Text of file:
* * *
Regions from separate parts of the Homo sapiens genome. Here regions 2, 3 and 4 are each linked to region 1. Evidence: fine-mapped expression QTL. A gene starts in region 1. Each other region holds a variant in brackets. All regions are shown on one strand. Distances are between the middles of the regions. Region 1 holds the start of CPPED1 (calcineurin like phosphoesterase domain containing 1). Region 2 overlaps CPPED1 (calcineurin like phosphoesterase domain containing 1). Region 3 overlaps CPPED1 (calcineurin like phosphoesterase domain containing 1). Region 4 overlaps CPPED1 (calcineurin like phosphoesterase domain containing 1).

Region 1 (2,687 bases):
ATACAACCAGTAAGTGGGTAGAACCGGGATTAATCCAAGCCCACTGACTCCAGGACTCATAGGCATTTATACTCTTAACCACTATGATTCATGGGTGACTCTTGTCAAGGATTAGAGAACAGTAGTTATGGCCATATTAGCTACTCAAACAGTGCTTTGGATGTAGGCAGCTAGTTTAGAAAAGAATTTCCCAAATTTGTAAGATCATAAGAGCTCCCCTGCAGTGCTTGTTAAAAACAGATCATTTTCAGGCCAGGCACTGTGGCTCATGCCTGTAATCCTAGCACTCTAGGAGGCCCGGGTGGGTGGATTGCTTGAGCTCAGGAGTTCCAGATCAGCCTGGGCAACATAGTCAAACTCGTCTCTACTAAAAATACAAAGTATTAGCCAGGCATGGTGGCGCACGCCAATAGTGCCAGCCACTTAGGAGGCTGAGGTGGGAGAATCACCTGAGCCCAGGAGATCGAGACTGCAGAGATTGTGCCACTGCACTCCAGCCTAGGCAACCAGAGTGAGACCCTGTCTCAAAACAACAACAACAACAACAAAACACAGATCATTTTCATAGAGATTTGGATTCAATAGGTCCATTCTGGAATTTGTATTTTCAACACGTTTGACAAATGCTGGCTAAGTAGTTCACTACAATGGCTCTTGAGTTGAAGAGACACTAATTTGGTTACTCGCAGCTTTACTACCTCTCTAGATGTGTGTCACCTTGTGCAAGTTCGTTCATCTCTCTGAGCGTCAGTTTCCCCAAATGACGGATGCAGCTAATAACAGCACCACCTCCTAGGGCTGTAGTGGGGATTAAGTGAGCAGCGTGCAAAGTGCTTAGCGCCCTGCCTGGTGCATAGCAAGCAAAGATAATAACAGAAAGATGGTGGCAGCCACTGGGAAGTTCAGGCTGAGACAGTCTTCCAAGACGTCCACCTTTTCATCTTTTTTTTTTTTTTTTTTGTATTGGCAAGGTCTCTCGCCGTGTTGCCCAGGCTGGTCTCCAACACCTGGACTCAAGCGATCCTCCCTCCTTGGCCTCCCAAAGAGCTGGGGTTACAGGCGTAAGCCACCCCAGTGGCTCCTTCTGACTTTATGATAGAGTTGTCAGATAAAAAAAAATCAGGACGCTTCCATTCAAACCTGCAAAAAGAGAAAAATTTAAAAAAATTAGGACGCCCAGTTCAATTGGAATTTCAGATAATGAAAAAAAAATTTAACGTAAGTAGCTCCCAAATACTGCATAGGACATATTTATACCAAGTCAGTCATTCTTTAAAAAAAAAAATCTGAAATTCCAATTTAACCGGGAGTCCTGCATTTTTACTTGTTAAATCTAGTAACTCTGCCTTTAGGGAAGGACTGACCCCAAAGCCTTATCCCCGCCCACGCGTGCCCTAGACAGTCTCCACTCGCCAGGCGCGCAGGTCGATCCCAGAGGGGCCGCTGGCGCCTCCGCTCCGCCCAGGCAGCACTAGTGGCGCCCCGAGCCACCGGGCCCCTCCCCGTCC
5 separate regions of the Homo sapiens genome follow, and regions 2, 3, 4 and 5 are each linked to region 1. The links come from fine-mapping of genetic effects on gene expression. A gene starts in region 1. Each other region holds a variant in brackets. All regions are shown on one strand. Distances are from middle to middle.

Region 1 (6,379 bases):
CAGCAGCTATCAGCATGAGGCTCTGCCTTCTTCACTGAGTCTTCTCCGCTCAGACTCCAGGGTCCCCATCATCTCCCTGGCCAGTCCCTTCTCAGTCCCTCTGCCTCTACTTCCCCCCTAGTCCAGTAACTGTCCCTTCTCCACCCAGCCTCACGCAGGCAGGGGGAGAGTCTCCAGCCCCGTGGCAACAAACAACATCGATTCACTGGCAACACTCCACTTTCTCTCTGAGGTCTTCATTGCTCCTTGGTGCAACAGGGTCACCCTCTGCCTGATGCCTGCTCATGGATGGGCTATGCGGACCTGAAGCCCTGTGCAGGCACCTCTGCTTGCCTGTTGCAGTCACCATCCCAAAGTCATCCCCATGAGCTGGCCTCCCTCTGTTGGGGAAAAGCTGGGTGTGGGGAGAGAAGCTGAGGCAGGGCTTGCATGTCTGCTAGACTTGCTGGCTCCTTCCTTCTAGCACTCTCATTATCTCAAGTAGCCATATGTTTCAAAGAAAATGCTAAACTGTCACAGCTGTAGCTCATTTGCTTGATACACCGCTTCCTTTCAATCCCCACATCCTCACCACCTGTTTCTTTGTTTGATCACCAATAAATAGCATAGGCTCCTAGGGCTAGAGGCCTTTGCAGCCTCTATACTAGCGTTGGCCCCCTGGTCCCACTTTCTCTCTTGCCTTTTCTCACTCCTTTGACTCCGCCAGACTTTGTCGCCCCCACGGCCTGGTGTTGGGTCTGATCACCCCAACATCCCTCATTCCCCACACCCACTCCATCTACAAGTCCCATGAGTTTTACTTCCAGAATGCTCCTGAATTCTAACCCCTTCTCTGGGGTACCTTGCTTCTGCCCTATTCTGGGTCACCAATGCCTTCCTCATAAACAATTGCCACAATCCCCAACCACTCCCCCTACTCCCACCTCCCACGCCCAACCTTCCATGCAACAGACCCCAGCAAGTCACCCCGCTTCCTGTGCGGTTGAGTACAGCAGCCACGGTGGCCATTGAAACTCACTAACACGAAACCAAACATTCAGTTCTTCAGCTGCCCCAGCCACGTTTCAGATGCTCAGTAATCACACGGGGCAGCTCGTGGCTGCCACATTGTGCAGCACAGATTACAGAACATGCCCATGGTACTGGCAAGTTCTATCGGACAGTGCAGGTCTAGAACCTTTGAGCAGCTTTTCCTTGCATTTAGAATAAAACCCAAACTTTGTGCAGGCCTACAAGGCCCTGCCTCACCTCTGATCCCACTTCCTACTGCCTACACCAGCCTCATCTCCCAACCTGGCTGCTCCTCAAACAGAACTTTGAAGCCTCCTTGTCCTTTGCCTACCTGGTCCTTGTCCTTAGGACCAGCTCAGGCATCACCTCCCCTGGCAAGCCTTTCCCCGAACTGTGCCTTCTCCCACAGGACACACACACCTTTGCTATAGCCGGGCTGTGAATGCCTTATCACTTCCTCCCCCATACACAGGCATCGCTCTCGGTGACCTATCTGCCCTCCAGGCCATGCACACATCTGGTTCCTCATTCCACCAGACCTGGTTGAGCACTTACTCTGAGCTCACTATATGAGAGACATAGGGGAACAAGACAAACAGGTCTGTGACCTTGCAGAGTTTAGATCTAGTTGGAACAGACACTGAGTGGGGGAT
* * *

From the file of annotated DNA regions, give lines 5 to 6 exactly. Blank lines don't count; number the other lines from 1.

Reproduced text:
Region 1 (6,379 bases):
CAGCAGCTATCAGCATGAGGCTCTGCCTTCTTCACTGAGTCTTCTCCGCTCAGACTCCAGGGTCCCCATCATCTCCCTGGCCAGTCCCTTCTCAGTCCCTCTGCCTCTACTTCCCCCCTAGTCCAGTAACTGTCCCTTCTCCACCCAGCCTCACGCAGGCAGGGGGAGAGTCTCCAGCCCCGTGGCAACAAACAACATCGATTCACTGGCAACACTCCACTTTCTCTCTGAGGTCTTCATTGCTCCTTGGTGCAACAGGGTCACCCTCTGCCTGATGCCTGCTCATGGATGGGCTATGCGGACCTGAAGCCCTGTGCAGGCACCTCTGCTTGCCTGTTGCAGTCACCATCCCAAAGTCATCCCCATGAGCTGGCCTCCCTCTGTTGGGGAAAAGCTGGGTGTGGGGAGAGAAGCTGAGGCAGGGCTTGCATGTCTGCTAGACTTGCTGGCTCCTTCCTTCTAGCACTCTCATTATCTCAAGTAGCCATATGTTTCAAAGAAAATGCTAAACTGTCACAGCTGTAGCTCATTTGCTTGATACACCGCTTCCTTTCAATCCCCACATCCTCACCACCTGTTTCTTTGTTTGATCACCAATAAATAGCATAGGCTCCTAGGGCTAGAGGCCTTTGCAGCCTCTATACTAGCGTTGGCCCCCTGGTCCCACTTTCTCTCTTGCCTTTTCTCACTCCTTTGACTCCGCCAGACTTTGTCGCCCCCACGGCCTGGTGTTGGGTCTGATCACCCCAACATCCCTCATTCCCCACACCCACTCCATCTACAAGTCCCATGAGTTTTACTTCCAGAATGCTCCTGAATTCTAACCCCTTCTCTGGGGTACCTTGCTTCTGCCCTATTCTGGGTCACCAATGCCTTCCTCATAAACAATTGCCACAATCCCCAACCACTCCCCCTACTCCCACCTCCCACGCCCAACCTTCCATGCAACAGACCCCAGCAAGTCACCCCGCTTCCTGTGCGGTTGAGTACAGCAGCCACGGTGGCCATTGAAACTCACTAACACGAAACCAAACATTCAGTTCTTCAGCTGCCCCAGCCACGTTTCAGATGCTCAGTAATCACACGGGGCAGCTCGTGGCTGCCACATTGTGCAGCACAGATTACAGAACATGCCCATGGTACTGGCAAGTTCTATCGGACAGTGCAGGTCTAGAACCTTTGAGCAGCTTTTCCTTGCATTTAGAATAAAACCCAAACTTTGTGCAGGCCTACAAGGCCCTGCCTCACCTCTGATCCCACTTCCTACTGCCTACACCAGCCTCATCTCCCAACCTGGCTGCTCCTCAAACAGAACTTTGAAGCCTCCTTGTCCTTTGCCTACCTGGTCCTTGTCCTTAGGACCAGCTCAGGCATCACCTCCCCTGGCAAGCCTTTCCCCGAACTGTGCCTTCTCCCACAGGACACACACACCTTTGCTATAGCCGGGCTGTGAATGCCTTATCACTTCCTCCCCCATACACAGGCATCGCTCTCGGTGACCTATCTGCCCTCCAGGCCATGCACACATCTGGTTCCTCATTCCACCAGACCTGGTTGAGCACTTACTCTGAGCTCACTATATGAGAGACATAGGGGAACAAGACAAACAGGTCTGTGACCTTGCAGAGTTTAGATCTAGTTGGAACAGACACTGAGTGGGGGAT